Portakabin Hire has completed the first phase of construction of a major project to expand ward and theatre accommodation for orthopaedic services at Royal Stoke University Hospital.
The £13.5m contract – the largest in Portakabin Hire’s 52-year history – is for the provision of a complex 4,200sq m, two-storey building. The scheme will be completed in less than four months to increase capacity at the hospital.
124 steel-framed modules have now been craned into position in a complex operation which involved a 350-tonne crane on a highly-restricted site immediately adjacent to fully-occupied wards and close to a busy road. The cranage phase took just 18 days and involved working through three weekends to deliver the building in the shortest-possible time.
During the cranage process, Portakabin managed and maintained access for 200 students to the adjacent Keele University Medical School and co-ordinated operations with West Midlands Air Ambulance for inbound emergency patients.
The units, each up to 14m long and weighing up to nine tonnes, were installed complete with wall finishes, internal partitioning, M&E services and flooring already in place, further reducing work and disruption on the busy hospital site. The modules are built to permanent standards, comply with all current Building Regulations and have a design life of 60 years.
Due for completion in spring 2015, the building will provide 56 new inpatient beds, two large state-of-the-art, clean air theatres for all orthopaedic procedures, recovery room, ‘dirty’ and ‘clean’ utilities, single rooms with en-suite bathrooms, staff changing rooms, reception, kitchenette, offices, a 33-person ‘crash team’ lift, and an integral plant room.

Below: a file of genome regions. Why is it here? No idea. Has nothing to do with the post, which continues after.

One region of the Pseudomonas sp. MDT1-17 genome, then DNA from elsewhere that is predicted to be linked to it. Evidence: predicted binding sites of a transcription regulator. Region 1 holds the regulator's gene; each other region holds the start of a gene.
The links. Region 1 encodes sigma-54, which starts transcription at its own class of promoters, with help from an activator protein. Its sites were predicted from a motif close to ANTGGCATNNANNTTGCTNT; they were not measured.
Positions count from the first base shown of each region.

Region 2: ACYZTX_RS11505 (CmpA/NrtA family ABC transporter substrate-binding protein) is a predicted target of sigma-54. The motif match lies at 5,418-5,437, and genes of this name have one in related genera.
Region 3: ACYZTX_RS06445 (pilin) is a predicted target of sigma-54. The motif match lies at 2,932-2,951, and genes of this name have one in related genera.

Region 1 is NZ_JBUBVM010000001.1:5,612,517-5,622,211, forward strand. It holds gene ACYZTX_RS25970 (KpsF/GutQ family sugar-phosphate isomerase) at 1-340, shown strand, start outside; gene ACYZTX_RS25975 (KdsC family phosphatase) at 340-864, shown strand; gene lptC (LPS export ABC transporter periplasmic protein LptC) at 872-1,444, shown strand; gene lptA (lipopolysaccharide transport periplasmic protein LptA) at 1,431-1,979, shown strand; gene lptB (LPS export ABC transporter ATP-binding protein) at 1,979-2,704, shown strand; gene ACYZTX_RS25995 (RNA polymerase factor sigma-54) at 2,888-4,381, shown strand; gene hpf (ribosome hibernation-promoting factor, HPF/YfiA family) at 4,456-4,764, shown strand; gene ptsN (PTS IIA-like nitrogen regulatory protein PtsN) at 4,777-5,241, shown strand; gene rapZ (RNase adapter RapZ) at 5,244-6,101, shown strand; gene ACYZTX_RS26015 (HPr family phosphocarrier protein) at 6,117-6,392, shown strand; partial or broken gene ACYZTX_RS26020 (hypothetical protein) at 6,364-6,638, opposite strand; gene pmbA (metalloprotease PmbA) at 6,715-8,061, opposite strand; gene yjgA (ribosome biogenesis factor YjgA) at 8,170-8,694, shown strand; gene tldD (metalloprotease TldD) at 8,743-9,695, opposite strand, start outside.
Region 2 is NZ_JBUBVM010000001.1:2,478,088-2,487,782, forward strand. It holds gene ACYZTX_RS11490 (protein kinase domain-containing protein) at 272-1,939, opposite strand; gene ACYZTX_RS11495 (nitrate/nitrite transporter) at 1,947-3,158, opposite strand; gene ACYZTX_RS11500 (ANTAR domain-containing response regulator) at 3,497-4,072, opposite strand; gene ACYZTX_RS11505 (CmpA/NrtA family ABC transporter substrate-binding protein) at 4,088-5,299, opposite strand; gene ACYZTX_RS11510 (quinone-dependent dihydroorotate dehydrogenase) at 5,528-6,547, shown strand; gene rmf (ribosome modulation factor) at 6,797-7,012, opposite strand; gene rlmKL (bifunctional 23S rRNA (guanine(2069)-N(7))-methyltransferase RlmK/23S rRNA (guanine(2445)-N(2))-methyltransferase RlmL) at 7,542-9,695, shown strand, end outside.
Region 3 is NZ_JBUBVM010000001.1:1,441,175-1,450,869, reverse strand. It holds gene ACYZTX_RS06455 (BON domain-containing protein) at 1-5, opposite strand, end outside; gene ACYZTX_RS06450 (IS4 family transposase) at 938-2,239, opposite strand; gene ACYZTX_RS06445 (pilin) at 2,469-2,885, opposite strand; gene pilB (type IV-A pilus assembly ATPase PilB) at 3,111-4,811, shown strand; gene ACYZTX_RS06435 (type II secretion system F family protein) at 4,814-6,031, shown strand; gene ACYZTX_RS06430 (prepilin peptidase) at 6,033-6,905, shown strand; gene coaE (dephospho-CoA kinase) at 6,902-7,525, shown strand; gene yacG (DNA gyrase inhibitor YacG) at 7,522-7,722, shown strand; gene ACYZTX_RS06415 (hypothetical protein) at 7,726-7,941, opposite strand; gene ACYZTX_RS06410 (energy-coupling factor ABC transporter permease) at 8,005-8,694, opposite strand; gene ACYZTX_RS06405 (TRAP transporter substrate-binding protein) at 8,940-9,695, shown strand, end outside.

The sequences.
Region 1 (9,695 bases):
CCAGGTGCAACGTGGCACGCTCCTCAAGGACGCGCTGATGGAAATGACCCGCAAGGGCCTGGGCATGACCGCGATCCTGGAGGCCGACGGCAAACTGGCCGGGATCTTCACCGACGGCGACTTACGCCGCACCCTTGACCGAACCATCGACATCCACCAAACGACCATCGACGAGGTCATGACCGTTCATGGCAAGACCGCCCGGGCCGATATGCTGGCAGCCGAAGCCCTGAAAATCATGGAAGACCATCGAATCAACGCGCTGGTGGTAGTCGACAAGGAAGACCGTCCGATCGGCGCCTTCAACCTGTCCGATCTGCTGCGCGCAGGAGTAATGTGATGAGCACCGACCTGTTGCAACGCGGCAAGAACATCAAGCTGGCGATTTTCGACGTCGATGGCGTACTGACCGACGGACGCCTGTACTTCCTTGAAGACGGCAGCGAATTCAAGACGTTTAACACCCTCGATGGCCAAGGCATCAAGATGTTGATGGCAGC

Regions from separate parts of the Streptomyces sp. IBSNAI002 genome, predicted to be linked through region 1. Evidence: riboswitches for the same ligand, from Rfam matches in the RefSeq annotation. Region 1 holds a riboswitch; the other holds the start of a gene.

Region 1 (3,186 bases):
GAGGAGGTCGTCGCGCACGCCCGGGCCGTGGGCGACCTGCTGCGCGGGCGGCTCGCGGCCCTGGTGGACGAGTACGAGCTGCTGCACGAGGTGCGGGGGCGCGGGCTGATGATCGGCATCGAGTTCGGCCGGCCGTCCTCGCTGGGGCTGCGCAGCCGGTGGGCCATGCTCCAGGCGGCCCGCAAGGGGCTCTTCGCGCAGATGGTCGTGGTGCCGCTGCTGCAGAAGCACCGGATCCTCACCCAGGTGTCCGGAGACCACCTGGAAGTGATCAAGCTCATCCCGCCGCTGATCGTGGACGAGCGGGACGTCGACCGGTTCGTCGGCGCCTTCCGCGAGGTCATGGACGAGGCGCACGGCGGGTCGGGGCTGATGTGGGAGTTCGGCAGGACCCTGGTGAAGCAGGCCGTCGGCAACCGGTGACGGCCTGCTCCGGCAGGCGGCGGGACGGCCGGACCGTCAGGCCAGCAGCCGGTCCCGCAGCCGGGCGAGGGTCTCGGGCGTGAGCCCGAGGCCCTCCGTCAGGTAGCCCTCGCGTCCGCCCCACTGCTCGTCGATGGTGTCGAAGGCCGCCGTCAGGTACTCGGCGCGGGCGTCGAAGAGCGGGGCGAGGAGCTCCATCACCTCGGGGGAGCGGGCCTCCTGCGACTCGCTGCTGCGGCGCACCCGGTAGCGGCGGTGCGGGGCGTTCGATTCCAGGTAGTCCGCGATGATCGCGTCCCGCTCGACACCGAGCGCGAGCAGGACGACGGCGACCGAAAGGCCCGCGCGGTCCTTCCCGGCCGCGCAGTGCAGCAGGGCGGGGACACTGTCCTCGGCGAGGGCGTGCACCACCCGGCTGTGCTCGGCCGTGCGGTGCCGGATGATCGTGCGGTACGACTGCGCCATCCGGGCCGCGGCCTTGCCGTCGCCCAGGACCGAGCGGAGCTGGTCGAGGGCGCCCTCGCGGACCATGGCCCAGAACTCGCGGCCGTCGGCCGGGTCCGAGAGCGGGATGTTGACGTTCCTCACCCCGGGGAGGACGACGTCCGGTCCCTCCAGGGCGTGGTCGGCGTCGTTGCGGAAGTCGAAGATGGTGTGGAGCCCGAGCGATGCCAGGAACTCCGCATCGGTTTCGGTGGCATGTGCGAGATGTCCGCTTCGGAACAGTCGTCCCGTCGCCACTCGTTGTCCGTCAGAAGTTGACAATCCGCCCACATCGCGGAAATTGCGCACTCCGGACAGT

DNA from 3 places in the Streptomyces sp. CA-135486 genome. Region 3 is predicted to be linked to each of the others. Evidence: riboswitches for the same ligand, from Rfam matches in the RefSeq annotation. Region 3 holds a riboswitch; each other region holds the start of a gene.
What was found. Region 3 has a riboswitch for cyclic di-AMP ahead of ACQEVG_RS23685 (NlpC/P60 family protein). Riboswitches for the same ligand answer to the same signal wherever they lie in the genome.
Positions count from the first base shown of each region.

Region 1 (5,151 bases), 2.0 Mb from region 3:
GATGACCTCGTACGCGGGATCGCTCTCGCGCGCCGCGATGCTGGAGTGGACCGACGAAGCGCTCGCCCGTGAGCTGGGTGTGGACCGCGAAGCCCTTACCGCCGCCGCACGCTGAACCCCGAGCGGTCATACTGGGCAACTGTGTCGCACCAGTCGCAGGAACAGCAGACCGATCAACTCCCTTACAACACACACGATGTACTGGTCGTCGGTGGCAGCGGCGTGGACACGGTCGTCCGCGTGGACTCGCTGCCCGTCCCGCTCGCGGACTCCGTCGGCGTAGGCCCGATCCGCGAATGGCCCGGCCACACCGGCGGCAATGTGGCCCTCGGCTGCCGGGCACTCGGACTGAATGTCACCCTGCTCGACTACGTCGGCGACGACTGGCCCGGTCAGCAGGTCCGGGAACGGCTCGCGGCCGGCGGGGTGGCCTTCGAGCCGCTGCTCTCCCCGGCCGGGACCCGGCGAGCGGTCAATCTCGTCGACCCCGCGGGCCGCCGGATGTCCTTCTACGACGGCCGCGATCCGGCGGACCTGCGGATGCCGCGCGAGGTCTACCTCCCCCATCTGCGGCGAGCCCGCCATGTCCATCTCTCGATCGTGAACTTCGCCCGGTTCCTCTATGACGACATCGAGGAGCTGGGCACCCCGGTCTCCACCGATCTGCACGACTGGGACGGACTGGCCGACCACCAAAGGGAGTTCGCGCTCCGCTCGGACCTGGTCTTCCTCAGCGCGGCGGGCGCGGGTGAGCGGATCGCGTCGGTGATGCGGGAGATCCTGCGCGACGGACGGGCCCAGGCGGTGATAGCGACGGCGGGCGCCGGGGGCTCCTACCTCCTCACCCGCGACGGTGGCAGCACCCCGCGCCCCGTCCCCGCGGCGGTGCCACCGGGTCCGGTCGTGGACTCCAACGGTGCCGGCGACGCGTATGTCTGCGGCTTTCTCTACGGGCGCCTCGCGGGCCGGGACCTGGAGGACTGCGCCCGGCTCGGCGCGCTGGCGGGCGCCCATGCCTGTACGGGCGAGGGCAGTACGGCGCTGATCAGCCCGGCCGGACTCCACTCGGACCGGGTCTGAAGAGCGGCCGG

John Simpson, director of corporate services at the University Hospitals of North Midlands NHS Trust, said: “This type of construction allows us to benefit from a much-shorter delivery programme so we can have the new facility up and running more quickly, meeting the increasing demand for services and enhancing the patient experience.
“While the building is constructed to permanent standards, its modular construction gives us greater flexibility as the facilities can be dismantled and removed if service needs change. The use of a modular solution is also helping us to radically reduce disruption to patient care on a fully-operational and highly-constrained hospital site, and we have much greater assurance of delivery on programme and on budget.”
Commenting on the cranage operation, Robert Snook, director and general manager of Portakabin Hire, said: “We are pleased to report that the cranage phase went very smoothly, despite working in the winter months. This was a highly-complex operation in terms of scale, logistics, difficult access for vehicles and the extremely-close proximity of the new building to existing hospital facilities which remained in use throughout.”